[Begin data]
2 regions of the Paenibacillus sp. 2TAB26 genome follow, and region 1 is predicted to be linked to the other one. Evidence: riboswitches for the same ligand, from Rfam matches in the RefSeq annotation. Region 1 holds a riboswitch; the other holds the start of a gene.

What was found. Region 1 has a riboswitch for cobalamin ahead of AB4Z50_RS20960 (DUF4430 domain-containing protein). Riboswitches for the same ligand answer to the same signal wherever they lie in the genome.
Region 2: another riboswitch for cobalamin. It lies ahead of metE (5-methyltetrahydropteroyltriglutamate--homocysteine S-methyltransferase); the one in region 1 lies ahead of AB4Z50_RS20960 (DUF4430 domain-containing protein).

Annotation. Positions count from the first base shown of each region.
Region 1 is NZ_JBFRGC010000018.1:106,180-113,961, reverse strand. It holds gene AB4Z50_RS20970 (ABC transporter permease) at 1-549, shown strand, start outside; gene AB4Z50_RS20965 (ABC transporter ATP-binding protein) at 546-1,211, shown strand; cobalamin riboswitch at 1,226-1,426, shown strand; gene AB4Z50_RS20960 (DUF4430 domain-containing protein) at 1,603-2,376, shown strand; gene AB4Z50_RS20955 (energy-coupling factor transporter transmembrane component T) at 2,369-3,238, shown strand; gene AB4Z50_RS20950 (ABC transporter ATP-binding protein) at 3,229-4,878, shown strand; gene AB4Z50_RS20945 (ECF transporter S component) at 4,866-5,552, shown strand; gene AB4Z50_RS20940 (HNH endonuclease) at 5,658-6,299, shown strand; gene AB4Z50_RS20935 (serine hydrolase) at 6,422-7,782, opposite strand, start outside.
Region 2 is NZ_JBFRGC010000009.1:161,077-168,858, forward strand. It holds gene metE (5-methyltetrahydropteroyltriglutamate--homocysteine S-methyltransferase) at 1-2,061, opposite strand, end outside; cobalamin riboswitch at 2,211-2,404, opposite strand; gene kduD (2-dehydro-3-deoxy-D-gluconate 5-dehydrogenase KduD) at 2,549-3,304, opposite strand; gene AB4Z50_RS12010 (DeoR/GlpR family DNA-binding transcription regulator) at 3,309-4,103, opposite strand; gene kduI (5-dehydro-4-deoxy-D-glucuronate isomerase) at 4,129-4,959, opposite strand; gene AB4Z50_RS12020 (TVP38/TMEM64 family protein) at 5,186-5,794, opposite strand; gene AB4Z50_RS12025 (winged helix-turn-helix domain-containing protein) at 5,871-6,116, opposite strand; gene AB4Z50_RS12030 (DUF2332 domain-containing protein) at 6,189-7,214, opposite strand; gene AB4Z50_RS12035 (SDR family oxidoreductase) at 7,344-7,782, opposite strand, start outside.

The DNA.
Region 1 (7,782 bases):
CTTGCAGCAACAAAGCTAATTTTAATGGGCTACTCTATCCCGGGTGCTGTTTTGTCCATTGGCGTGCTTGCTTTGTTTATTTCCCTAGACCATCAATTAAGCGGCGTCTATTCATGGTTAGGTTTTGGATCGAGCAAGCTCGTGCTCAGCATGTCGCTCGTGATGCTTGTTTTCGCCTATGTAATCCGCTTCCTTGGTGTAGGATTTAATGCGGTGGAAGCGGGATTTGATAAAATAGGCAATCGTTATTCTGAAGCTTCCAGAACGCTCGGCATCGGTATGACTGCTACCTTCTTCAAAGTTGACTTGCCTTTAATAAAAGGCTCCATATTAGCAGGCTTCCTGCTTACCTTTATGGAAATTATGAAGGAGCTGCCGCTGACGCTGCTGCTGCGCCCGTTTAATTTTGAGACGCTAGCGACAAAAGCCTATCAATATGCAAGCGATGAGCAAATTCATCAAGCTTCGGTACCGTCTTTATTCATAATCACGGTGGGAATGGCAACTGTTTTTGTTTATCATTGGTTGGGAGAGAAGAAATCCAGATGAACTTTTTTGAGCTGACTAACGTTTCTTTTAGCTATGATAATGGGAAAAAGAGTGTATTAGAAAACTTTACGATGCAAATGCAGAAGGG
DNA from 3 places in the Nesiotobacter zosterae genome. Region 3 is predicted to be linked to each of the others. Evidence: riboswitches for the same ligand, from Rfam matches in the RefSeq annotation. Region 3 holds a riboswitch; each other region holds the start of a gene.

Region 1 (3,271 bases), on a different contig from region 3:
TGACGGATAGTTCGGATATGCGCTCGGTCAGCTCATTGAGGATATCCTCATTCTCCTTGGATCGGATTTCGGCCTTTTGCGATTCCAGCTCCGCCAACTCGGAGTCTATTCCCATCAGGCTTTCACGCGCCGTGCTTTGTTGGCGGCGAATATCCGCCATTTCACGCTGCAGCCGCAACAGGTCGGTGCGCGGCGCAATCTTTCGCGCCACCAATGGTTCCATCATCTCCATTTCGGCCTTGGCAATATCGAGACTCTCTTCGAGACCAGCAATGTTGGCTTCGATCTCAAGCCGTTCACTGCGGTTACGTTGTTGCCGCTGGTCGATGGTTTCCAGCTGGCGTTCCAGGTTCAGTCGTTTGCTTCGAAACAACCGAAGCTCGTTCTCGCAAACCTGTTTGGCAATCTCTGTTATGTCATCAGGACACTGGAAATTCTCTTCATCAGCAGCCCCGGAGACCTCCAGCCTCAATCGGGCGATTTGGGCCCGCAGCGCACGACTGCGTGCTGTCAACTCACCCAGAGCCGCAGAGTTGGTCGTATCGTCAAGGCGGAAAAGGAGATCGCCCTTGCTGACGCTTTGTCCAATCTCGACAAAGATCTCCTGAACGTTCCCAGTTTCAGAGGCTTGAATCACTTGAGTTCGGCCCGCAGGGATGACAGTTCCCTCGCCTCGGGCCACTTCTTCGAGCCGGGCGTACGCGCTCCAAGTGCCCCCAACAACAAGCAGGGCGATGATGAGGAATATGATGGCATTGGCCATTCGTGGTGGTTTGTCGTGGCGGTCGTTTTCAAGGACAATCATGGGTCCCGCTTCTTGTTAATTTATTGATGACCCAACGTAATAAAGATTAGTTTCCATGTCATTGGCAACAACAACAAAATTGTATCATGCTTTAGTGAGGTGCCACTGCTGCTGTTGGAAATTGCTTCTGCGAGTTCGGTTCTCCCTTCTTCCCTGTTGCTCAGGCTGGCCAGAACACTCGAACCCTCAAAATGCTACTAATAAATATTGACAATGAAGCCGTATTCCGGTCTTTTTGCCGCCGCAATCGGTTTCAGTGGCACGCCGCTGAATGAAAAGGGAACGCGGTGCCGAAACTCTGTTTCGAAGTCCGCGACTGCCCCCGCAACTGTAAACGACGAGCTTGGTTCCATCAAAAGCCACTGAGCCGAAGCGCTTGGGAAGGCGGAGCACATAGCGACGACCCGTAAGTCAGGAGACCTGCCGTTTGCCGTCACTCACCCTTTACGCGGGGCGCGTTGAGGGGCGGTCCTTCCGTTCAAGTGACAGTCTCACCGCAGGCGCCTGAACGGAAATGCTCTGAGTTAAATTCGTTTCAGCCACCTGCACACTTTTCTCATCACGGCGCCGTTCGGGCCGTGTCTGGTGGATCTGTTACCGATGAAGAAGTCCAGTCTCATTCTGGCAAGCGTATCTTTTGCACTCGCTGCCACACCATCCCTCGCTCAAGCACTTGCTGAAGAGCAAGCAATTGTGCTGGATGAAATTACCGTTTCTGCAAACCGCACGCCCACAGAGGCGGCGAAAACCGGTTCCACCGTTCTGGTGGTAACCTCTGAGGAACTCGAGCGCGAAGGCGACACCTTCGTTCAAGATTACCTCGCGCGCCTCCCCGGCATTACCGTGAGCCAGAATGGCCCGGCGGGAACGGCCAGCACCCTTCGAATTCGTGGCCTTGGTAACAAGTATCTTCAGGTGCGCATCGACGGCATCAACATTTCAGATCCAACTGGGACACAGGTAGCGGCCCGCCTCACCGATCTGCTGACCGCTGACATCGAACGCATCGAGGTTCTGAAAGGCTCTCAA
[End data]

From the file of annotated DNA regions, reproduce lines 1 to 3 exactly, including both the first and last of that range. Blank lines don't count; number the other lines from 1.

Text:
2 regions of the Paenibacillus sp. 2TAB26 genome follow, and region 1 is predicted to be linked to the other one. Evidence: riboswitches for the same ligand, from Rfam matches in the RefSeq annotation. Region 1 holds a riboswitch; the other holds the start of a gene.

What was found. Region 1 has a riboswitch for cobalamin ahead of AB4Z50_RS20960 (DUF4430 domain-containing protein). Riboswitches for the same ligand answer to the same signal wherever they lie in the genome.
Region 2: another riboswitch for cobalamin. It lies ahead of metE (5-methyltetrahydropteroyltriglutamate--homocysteine S-methyltransferase); the one in region 1 lies ahead of AB4Z50_RS20960 (DUF4430 domain-containing protein).